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Masonique Saunders Was Charged With Killing Her Boyfriend After Police Shot Him, Now She Agrees To Plea Deal

Masonique Saunders Was Charged With Killing Her Boyfriend After Police Shot Him, Now She Agrees To Plea Deal

Masonique Saunders Was Charged With Killing Her Boyfriend After Police Shot Him, Now She Agrees To Plea Deal

Source: GoFundMe

The incident occurred back in December 2018.

Last year, Ohio teen Julius Ervin Tate, Jr., was fatally shot by police officers during a sting operation, but it was the teen’s girlfriend Masonique Saunders — and not the officers — who was arrested and charged with “felony murder” for her role in his death.

READ: Teenager Lakeith Smith Sentenced To 65 Years For Death Of Friend Killed By Cop

Now, Saunders has reached a plea deal in the case of Tate.

In a report from WOSU, Saunders pleaded guilty to involuntary manslaughter and aggravated robbery to avoid being tried as an adult. The decison was announced by Franklin County Judge James Brown Thursday. Saunders faces up to three years in prison but can be released early after two years based on good behavior.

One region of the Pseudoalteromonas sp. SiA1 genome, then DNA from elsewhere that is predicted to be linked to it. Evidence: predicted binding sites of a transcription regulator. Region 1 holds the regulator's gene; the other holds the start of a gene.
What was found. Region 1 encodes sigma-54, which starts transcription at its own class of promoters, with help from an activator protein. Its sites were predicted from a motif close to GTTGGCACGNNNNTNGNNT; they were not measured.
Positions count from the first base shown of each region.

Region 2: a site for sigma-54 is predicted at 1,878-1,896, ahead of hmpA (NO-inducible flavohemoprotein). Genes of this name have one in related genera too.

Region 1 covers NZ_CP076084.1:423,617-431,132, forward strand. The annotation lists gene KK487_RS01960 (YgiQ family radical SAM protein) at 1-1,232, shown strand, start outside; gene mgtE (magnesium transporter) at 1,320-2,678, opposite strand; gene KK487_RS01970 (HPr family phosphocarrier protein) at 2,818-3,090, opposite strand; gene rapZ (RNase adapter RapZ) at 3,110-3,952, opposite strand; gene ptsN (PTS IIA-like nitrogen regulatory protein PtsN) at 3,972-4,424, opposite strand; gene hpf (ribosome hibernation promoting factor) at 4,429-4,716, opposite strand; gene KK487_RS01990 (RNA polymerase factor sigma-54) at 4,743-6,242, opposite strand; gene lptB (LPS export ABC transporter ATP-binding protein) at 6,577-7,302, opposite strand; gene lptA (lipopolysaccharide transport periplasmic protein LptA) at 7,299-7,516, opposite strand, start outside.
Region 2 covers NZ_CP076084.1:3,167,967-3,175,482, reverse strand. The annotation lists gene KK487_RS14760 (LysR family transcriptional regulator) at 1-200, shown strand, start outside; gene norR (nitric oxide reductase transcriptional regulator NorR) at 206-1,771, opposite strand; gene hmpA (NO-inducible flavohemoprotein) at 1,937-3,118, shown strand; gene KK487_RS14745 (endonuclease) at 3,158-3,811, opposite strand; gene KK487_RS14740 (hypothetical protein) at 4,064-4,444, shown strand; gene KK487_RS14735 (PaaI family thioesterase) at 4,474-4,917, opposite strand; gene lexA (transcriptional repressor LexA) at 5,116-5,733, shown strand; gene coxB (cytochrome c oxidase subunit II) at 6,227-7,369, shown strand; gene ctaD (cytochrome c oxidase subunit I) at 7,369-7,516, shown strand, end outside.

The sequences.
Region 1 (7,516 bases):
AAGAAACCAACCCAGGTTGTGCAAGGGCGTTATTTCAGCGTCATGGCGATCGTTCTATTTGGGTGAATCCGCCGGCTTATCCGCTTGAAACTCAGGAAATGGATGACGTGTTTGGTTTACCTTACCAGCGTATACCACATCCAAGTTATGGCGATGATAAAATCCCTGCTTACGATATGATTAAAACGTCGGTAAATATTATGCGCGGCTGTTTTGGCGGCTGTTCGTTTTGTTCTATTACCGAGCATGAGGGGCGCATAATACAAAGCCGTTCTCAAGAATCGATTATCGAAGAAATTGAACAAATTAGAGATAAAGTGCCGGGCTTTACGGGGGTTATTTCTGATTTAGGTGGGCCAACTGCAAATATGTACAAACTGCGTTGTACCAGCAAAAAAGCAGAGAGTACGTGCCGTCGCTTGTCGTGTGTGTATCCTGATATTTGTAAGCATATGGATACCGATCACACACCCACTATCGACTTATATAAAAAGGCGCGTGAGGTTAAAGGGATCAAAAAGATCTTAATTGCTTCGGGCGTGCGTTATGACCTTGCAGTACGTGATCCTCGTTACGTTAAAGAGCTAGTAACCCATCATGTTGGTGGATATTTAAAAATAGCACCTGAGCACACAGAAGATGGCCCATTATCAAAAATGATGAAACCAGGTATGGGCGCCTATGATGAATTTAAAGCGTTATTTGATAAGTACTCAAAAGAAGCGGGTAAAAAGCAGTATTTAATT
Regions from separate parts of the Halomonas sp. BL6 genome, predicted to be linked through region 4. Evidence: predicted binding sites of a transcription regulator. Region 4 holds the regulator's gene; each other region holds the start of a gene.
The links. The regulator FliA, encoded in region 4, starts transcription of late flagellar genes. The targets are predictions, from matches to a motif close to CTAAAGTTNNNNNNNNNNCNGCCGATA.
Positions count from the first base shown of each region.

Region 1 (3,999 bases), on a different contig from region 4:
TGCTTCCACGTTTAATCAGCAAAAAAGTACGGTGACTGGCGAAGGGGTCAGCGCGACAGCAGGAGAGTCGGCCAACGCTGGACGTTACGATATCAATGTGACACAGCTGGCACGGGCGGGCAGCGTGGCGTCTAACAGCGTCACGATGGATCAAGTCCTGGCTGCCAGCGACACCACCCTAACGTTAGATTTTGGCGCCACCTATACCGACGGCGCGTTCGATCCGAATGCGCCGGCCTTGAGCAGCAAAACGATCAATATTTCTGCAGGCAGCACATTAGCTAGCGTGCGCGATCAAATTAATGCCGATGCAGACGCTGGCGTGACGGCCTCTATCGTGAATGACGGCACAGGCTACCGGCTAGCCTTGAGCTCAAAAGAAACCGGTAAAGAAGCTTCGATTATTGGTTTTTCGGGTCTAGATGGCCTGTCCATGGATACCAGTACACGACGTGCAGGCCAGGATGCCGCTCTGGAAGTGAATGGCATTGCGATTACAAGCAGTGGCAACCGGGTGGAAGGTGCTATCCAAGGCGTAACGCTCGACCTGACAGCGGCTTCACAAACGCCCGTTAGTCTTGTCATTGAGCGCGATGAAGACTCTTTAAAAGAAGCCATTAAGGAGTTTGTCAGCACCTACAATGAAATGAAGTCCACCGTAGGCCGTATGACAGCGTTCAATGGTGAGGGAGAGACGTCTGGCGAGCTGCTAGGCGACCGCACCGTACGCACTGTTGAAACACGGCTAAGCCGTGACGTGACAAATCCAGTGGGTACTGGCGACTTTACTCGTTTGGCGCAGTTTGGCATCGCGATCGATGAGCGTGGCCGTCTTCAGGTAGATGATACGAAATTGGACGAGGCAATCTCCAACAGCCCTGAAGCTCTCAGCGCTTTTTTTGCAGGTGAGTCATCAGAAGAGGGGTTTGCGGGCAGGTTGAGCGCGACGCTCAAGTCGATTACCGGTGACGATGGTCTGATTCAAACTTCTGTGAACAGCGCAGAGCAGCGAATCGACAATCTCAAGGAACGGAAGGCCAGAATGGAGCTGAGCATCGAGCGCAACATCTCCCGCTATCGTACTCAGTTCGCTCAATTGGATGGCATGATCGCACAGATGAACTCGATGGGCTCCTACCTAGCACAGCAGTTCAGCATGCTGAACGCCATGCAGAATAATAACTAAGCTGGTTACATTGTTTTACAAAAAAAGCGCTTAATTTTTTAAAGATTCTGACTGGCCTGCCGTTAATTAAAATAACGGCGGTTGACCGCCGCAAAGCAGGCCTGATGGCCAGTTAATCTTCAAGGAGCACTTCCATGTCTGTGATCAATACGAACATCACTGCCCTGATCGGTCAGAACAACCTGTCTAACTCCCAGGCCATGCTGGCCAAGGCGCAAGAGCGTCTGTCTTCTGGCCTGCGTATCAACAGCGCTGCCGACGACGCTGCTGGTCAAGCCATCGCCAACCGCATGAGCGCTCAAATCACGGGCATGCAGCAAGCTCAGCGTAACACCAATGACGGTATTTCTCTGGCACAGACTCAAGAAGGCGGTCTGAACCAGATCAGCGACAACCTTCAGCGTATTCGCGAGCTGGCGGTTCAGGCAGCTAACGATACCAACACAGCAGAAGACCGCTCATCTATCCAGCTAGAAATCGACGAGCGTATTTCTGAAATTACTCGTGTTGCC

Columbus Police sought to try Saunders as an adult (she was 16 when the incident took place), with Franklin County Prosecutor O’Brien saying that trial as an adult is mandatory for murder charges. However, the Prosecutor’s Office ended up accepting Saunders plea deal to lesser charges.

The incident that the case stems from took place in December of last year.

Undercover police set up a meeting on social media with Tate to buy something from him but the meeting was actually a sting operation. Police claimed that Tate drew a gun on an officer during the meeting.

“The suspect approached the officer, produced a weapon, robbed the officer,” Columbus police spokesperson Sgt. Chantay Boxill said. “At that time the cover officer fired at the suspect.”

The police accused Tate of committing at least two previous armed robberies, while Saunders was charged with his murder since she was with Tate at the scene of the crime.

“Under what historically has been called ‘felony murder,’ which means that you’re still responsible for a murder if you cause the death of another as an approximate result of committing certain kinds of serious offenses,” police spokesperson Denise Alex-Bouzounis said at the time.

Source: WOSU



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